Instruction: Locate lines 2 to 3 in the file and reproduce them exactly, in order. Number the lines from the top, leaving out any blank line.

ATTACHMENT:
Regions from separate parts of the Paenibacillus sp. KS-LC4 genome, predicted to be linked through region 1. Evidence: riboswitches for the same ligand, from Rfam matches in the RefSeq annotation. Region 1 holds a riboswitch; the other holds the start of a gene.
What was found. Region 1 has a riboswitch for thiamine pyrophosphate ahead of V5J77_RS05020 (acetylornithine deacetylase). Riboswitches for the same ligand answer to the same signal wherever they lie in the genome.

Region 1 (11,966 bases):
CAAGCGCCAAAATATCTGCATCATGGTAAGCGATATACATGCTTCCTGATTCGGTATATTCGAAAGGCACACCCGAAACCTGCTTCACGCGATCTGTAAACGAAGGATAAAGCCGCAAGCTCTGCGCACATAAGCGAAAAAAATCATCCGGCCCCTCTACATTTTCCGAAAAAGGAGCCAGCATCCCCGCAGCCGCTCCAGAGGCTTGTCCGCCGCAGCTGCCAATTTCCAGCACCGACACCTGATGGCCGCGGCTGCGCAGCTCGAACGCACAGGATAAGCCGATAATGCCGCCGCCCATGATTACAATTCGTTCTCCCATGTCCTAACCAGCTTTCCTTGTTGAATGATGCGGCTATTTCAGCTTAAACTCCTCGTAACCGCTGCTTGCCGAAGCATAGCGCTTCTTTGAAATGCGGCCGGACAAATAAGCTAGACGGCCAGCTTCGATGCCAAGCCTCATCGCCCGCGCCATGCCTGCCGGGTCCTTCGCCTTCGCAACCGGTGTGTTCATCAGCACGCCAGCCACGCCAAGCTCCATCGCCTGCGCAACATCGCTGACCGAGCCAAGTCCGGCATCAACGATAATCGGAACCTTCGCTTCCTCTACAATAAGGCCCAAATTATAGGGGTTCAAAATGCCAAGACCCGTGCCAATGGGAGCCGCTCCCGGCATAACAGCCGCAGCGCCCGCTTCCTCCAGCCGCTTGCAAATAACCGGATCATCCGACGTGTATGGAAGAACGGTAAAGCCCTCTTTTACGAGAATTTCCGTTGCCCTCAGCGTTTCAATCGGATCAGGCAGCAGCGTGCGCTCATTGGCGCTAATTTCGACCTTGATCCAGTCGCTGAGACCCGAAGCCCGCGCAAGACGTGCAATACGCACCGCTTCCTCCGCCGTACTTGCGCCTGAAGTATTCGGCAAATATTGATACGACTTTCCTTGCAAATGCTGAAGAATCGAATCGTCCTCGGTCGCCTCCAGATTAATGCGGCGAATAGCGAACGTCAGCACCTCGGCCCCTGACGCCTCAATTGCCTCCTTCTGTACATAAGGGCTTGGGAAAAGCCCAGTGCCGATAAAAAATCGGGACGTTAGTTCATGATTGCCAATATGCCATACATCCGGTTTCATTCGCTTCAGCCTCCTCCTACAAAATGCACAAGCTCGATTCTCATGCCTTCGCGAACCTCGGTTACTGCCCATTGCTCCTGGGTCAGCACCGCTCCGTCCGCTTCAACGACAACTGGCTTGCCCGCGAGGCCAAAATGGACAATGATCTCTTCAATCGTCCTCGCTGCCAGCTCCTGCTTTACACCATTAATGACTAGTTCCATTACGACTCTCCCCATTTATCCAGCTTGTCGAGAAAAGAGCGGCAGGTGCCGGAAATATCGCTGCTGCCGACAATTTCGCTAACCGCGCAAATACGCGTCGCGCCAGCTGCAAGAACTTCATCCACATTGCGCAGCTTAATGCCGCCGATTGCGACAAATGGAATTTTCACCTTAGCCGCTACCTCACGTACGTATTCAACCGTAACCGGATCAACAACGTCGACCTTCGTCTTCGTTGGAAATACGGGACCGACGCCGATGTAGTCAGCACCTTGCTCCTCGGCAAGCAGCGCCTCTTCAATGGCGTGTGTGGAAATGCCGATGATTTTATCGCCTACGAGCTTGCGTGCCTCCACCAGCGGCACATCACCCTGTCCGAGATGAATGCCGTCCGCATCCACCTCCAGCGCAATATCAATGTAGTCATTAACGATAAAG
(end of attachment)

What was found. Region 1 has a riboswitch for thiamine pyrophosphate ahead of V5J77_RS05020 (acetylornithine deacetylase). Riboswitches for the same ligand answer to the same signal wherever they lie in the genome.

Region 1 (11,966 bases):